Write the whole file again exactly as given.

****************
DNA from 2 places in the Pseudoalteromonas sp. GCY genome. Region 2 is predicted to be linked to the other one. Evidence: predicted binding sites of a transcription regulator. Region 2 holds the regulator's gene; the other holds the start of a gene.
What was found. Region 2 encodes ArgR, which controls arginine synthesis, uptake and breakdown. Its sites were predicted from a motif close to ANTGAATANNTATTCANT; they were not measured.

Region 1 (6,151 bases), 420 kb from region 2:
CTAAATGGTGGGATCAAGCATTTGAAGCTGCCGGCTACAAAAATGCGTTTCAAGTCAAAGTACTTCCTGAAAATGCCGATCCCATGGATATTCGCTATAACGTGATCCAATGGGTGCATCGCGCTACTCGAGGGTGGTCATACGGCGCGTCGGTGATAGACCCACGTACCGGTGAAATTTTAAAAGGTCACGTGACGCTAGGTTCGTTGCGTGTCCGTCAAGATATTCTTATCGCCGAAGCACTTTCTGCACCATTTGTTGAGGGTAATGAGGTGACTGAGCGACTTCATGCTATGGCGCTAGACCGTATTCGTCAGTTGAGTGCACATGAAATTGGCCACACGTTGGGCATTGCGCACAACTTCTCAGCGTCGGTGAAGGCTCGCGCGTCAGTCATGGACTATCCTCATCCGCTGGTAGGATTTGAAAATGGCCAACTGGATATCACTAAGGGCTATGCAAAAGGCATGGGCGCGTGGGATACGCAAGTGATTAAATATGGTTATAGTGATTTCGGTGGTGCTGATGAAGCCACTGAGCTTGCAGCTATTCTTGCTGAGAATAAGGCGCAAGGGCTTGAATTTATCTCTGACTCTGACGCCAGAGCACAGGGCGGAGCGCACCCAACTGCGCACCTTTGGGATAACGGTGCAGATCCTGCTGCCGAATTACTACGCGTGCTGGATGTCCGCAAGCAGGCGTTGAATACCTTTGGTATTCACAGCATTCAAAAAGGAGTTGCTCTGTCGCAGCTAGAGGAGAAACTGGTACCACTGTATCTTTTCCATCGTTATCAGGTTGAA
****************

DNA from 2 places in the Pseudoalteromonas sp. GCY genome. Region 2 is predicted to be linked to the other one. Evidence: predicted binding sites of a transcription regulator. Region 2 holds the regulator's gene; the other holds the start of a gene.
What was found. Region 2 encodes ArgR, which controls arginine synthesis, uptake and breakdown. Its sites were predicted from a motif close to ANTGAATANNTATTCANT; they were not measured.

Region 1 (6,151 bases), 420 kb from region 2:
CTAAATGGTGGGATCAAGCATTTGAAGCTGCCGGCTACAAAAATGCGTTTCAAGTCAAAGTACTTCCTGAAAATGCCGATCCCATGGATATTCGCTATAACGTGATCCAATGGGTGCATCGCGCTACTCGAGGGTGGTCATACGGCGCGTCGGTGATAGACCCACGTACCGGTGAAATTTTAAAAGGTCACGTGACGCTAGGTTCGTTGCGTGTCCGTCAAGATATTCTTATCGCCGAAGCACTTTCTGCACCATTTGTTGAGGGTAATGAGGTGACTGAGCGACTTCATGCTATGGCGCTAGACCGTATTCGTCAGTTGAGTGCACATGAAATTGGCCACACGTTGGGCATTGCGCACAACTTCTCAGCGTCGGTGAAGGCTCGCGCGTCAGTCATGGACTATCCTCATCCGCTGGTAGGATTTGAAAATGGCCAACTGGATATCACTAAGGGCTATGCAAAAGGCATGGGCGCGTGGGATACGCAAGTGATTAAATATGGTTATAGTGATTTCGGTGGTGCTGATGAAGCCACTGAGCTTGCAGCTATTCTTGCTGAGAATAAGGCGCAAGGGCTTGAATTTATCTCTGACTCTGACGCCAGAGCACAGGGCGGAGCGCACCCAACTGCGCACCTTTGGGATAACGGTGCAGATCCTGCTGCCGAATTACTACGCGTGCTGGATGTCCGCAAGCAGGCGTTGAATACCTTTGGTATTCACAGCATTCAAAAAGGAGTTGCTCTGTCGCAGCTAGAGGAGAAACTGGTACCACTGTATCTTTTCCATCGTTATCAGGTTGAA